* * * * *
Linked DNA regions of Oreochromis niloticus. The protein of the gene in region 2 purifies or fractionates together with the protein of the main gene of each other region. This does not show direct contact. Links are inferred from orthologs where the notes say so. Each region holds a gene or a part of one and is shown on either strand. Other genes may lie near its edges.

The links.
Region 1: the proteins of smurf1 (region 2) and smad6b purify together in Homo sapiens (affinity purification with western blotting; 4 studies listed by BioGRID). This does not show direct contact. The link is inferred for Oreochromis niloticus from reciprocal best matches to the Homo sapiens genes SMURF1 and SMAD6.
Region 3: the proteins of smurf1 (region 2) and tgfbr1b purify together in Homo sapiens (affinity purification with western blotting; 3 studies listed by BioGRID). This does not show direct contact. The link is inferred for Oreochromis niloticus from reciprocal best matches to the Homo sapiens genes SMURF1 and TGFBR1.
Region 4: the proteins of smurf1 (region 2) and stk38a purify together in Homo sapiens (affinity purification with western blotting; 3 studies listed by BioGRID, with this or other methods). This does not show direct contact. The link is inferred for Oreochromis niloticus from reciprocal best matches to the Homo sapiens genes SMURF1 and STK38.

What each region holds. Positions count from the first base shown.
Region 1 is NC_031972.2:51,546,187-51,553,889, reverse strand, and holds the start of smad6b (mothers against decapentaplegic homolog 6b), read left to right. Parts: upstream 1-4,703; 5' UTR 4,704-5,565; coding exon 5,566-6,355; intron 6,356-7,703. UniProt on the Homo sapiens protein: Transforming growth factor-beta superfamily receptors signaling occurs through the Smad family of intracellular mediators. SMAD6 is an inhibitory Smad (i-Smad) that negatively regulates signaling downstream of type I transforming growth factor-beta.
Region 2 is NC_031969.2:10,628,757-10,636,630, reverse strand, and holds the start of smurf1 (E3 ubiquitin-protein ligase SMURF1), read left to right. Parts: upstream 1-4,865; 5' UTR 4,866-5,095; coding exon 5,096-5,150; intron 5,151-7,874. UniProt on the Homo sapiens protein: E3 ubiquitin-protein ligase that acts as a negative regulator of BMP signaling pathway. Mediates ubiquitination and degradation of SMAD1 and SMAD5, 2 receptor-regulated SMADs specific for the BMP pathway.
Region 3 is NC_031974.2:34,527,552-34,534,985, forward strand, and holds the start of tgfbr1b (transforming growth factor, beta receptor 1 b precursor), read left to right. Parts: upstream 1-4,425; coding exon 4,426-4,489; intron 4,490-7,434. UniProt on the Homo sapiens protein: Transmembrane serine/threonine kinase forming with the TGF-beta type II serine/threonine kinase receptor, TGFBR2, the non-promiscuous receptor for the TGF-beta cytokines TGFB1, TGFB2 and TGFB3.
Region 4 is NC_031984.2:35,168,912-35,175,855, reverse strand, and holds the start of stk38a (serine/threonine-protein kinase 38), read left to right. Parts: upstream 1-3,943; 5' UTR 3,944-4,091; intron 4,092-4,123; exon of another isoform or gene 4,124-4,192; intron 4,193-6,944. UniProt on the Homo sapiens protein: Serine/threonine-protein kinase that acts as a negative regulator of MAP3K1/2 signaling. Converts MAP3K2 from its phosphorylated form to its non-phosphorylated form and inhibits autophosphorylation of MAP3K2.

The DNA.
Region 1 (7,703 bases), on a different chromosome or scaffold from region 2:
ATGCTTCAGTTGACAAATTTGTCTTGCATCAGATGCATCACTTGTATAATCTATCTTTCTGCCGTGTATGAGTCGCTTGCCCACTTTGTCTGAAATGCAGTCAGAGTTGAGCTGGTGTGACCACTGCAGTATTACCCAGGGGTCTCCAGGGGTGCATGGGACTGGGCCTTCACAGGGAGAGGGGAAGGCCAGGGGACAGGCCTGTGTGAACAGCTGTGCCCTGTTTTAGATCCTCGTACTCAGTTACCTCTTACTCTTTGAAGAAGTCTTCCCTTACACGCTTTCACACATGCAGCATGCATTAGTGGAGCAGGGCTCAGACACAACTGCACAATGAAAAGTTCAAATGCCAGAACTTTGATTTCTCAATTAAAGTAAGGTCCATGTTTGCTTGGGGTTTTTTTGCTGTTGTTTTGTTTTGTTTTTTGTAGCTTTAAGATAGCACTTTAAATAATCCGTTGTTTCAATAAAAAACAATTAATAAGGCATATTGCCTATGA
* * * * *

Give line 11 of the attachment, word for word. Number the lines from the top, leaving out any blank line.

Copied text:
The DNA.